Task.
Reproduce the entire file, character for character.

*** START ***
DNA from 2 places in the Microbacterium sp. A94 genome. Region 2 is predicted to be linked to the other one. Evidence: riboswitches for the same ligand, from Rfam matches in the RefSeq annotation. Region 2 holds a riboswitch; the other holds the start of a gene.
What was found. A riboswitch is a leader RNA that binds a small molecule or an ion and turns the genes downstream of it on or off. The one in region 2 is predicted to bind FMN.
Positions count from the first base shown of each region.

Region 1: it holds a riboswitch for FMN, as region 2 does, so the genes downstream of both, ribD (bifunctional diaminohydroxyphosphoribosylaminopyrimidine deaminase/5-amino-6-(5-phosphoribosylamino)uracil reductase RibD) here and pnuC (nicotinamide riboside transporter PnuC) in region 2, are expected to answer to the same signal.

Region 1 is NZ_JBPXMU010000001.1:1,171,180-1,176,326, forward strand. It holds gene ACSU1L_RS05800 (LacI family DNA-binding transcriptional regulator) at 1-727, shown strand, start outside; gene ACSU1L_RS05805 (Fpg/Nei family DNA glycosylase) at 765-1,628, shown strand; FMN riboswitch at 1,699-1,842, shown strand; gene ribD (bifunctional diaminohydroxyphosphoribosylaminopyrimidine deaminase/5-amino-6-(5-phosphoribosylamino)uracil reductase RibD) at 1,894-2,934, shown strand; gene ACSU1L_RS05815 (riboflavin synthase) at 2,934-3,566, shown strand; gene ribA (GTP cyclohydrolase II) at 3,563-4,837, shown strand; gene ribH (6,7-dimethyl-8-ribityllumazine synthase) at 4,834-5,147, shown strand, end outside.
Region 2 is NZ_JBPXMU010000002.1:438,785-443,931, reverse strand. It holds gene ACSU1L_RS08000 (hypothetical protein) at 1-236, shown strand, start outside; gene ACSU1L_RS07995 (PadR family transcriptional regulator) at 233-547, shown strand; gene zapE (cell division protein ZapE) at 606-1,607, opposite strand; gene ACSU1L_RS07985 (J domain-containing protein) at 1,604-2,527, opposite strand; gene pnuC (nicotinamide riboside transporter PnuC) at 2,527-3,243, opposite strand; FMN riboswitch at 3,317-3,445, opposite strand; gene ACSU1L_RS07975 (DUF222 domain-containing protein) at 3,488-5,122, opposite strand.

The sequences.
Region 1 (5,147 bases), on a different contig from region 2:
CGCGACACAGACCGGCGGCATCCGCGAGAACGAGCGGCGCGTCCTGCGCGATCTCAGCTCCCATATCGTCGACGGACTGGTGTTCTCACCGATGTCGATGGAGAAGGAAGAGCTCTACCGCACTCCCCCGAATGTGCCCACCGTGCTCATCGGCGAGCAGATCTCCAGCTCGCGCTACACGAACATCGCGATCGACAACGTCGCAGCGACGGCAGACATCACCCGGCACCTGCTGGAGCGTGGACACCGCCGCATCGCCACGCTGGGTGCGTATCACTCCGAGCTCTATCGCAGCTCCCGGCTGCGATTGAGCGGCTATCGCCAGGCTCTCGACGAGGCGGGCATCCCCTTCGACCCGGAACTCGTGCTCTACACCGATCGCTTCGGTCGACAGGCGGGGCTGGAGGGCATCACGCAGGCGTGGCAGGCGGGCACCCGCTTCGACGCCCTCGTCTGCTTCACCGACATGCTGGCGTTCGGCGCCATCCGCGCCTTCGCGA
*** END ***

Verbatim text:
DNA from 2 places in the Microbacterium sp. A94 genome. Region 2 is predicted to be linked to the other one. Evidence: riboswitches for the same ligand, from Rfam matches in the RefSeq annotation. Region 2 holds a riboswitch; the other holds the start of a gene.
What was found. A riboswitch is a leader RNA that binds a small molecule or an ion and turns the genes downstream of it on or off. The one in region 2 is predicted to bind FMN.
Positions count from the first base shown of each region.

Region 1: it holds a riboswitch for FMN, as region 2 does, so the genes downstream of both, ribD (bifunctional diaminohydroxyphosphoribosylaminopyrimidine deaminase/5-amino-6-(5-phosphoribosylamino)uracil reductase RibD) here and pnuC (nicotinamide riboside transporter PnuC) in region 2, are expected to answer to the same signal.

Region 1 is NZ_JBPXMU010000001.1:1,171,180-1,176,326, forward strand. It holds gene ACSU1L_RS05800 (LacI family DNA-binding transcriptional regulator) at 1-727, shown strand, start outside; gene ACSU1L_RS05805 (Fpg/Nei family DNA glycosylase) at 765-1,628, shown strand; FMN riboswitch at 1,699-1,842, shown strand; gene ribD (bifunctional diaminohydroxyphosphoribosylaminopyrimidine deaminase/5-amino-6-(5-phosphoribosylamino)uracil reductase RibD) at 1,894-2,934, shown strand; gene ACSU1L_RS05815 (riboflavin synthase) at 2,934-3,566, shown strand; gene ribA (GTP cyclohydrolase II) at 3,563-4,837, shown strand; gene ribH (6,7-dimethyl-8-ribityllumazine synthase) at 4,834-5,147, shown strand, end outside.
Region 2 is NZ_JBPXMU010000002.1:438,785-443,931, reverse strand. It holds gene ACSU1L_RS08000 (hypothetical protein) at 1-236, shown strand, start outside; gene ACSU1L_RS07995 (PadR family transcriptional regulator) at 233-547, shown strand; gene zapE (cell division protein ZapE) at 606-1,607, opposite strand; gene ACSU1L_RS07985 (J domain-containing protein) at 1,604-2,527, opposite strand; gene pnuC (nicotinamide riboside transporter PnuC) at 2,527-3,243, opposite strand; FMN riboswitch at 3,317-3,445, opposite strand; gene ACSU1L_RS07975 (DUF222 domain-containing protein) at 3,488-5,122, opposite strand.

The sequences.
Region 1 (5,147 bases), on a different contig from region 2:
CGCGACACAGACCGGCGGCATCCGCGAGAACGAGCGGCGCGTCCTGCGCGATCTCAGCTCCCATATCGTCGACGGACTGGTGTTCTCACCGATGTCGATGGAGAAGGAAGAGCTCTACCGCACTCCCCCGAATGTGCCCACCGTGCTCATCGGCGAGCAGATCTCCAGCTCGCGCTACACGAACATCGCGATCGACAACGTCGCAGCGACGGCAGACATCACCCGGCACCTGCTGGAGCGTGGACACCGCCGCATCGCCACGCTGGGTGCGTATCACTCCGAGCTCTATCGCAGCTCCCGGCTGCGATTGAGCGGCTATCGCCAGGCTCTCGACGAGGCGGGCATCCCCTTCGACCCGGAACTCGTGCTCTACACCGATCGCTTCGGTCGACAGGCGGGGCTGGAGGGCATCACGCAGGCGTGGCAGGCGGGCACCCGCTTCGACGCCCTCGTCTGCTTCACCGACATGCTGGCGTTCGGCGCCATCCGCGCCTTCGCGA